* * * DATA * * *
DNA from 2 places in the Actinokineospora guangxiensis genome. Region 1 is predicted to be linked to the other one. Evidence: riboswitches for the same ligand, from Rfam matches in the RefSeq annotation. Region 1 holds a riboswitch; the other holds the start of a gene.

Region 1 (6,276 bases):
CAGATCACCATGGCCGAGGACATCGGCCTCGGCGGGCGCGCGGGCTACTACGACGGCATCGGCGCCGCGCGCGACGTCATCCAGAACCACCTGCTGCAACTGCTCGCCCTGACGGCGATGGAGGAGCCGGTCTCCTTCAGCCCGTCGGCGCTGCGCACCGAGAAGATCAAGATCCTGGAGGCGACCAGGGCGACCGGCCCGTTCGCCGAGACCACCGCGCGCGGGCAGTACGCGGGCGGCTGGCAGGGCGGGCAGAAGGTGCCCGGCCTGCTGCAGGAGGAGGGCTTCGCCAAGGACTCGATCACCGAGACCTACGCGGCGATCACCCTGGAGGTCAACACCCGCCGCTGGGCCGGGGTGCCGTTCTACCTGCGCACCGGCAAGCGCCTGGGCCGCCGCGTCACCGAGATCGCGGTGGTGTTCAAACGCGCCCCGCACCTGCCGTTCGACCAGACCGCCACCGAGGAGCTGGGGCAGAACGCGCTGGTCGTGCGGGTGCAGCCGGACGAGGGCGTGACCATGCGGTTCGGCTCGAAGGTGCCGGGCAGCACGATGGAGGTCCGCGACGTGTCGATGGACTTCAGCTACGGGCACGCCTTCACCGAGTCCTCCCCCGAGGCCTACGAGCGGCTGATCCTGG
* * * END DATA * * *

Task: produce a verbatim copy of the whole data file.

DNA from 2 places in the Actinokineospora guangxiensis genome. Region 1 is predicted to be linked to the other one. Evidence: riboswitches for the same ligand, from Rfam matches in the RefSeq annotation. Region 1 holds a riboswitch; the other holds the start of a gene.

Region 1 (6,276 bases):
CAGATCACCATGGCCGAGGACATCGGCCTCGGCGGGCGCGCGGGCTACTACGACGGCATCGGCGCCGCGCGCGACGTCATCCAGAACCACCTGCTGCAACTGCTCGCCCTGACGGCGATGGAGGAGCCGGTCTCCTTCAGCCCGTCGGCGCTGCGCACCGAGAAGATCAAGATCCTGGAGGCGACCAGGGCGACCGGCCCGTTCGCCGAGACCACCGCGCGCGGGCAGTACGCGGGCGGCTGGCAGGGCGGGCAGAAGGTGCCCGGCCTGCTGCAGGAGGAGGGCTTCGCCAAGGACTCGATCACCGAGACCTACGCGGCGATCACCCTGGAGGTCAACACCCGCCGCTGGGCCGGGGTGCCGTTCTACCTGCGCACCGGCAAGCGCCTGGGCCGCCGCGTCACCGAGATCGCGGTGGTGTTCAAACGCGCCCCGCACCTGCCGTTCGACCAGACCGCCACCGAGGAGCTGGGGCAGAACGCGCTGGTCGTGCGGGTGCAGCCGGACGAGGGCGTGACCATGCGGTTCGGCTCGAAGGTGCCGGGCAGCACGATGGAGGTCCGCGACGTGTCGATGGACTTCAGCTACGGGCACGCCTTCACCGAGTCCTCCCCCGAGGCCTACGAGCGGCTGATCCTGG